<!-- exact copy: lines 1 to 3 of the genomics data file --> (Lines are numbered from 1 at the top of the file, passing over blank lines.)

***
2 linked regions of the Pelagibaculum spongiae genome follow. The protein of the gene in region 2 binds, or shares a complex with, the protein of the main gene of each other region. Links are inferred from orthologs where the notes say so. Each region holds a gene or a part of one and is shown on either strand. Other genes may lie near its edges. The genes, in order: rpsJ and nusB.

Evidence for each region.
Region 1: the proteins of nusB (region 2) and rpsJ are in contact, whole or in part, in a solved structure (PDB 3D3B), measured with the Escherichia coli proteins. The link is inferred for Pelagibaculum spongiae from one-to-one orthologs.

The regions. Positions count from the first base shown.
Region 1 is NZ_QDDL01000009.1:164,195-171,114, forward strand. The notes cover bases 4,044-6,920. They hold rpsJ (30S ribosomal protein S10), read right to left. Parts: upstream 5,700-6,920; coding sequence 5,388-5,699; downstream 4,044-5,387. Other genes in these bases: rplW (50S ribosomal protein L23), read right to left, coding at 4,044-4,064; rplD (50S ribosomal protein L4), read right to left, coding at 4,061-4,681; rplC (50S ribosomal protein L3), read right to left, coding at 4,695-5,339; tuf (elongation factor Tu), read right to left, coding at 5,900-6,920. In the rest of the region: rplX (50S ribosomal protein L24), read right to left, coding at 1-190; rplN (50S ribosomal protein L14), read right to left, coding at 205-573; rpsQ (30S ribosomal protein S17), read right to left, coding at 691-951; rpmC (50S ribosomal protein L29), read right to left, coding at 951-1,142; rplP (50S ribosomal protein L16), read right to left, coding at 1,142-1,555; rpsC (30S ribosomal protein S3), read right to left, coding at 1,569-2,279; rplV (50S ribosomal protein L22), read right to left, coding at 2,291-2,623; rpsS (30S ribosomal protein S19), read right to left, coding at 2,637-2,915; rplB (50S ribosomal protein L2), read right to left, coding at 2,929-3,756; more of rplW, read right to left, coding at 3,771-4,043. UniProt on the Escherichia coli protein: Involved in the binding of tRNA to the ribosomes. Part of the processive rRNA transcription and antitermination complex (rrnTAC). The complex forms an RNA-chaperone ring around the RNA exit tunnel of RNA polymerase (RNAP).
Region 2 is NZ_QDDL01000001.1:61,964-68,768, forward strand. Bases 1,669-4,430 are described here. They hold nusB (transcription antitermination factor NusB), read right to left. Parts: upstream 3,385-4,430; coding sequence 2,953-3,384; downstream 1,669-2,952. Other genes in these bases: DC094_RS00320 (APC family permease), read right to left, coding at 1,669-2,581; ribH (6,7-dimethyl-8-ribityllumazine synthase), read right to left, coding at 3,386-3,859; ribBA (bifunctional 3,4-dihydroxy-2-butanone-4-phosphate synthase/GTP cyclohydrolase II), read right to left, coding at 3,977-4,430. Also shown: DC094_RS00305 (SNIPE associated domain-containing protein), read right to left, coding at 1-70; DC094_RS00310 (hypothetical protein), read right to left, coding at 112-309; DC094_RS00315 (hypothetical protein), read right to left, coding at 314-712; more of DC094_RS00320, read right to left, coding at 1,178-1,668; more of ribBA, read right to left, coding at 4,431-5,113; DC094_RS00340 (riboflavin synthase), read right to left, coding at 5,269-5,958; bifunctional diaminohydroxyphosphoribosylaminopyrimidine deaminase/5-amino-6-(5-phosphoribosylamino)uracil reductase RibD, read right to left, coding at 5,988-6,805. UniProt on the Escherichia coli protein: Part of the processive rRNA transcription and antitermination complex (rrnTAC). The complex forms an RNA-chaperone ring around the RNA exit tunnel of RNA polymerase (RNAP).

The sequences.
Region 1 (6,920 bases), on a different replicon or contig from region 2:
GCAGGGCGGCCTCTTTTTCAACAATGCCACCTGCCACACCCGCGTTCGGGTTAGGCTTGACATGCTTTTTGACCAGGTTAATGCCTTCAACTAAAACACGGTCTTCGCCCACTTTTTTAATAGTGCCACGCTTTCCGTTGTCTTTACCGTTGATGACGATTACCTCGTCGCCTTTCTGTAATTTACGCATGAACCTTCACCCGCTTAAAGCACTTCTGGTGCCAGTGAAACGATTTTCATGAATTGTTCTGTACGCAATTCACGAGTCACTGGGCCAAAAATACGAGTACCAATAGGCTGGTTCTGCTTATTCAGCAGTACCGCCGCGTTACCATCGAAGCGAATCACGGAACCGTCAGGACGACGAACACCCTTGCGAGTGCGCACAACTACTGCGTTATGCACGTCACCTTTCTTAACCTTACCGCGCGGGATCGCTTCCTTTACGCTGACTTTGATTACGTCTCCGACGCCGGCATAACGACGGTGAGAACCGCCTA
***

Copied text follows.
2 linked regions of the Pelagibaculum spongiae genome follow. The protein of the gene in region 2 binds, or shares a complex with, the protein of the main gene of each other region. Links are inferred from orthologs where the notes say so. Each region holds a gene or a part of one and is shown on either strand. Other genes may lie near its edges. The genes, in order: rpsJ and nusB.

Evidence for each region.
Region 1: the proteins of nusB (region 2) and rpsJ are in contact, whole or in part, in a solved structure (PDB 3D3B), measured with the Escherichia coli proteins. The link is inferred for Pelagibaculum spongiae from one-to-one orthologs.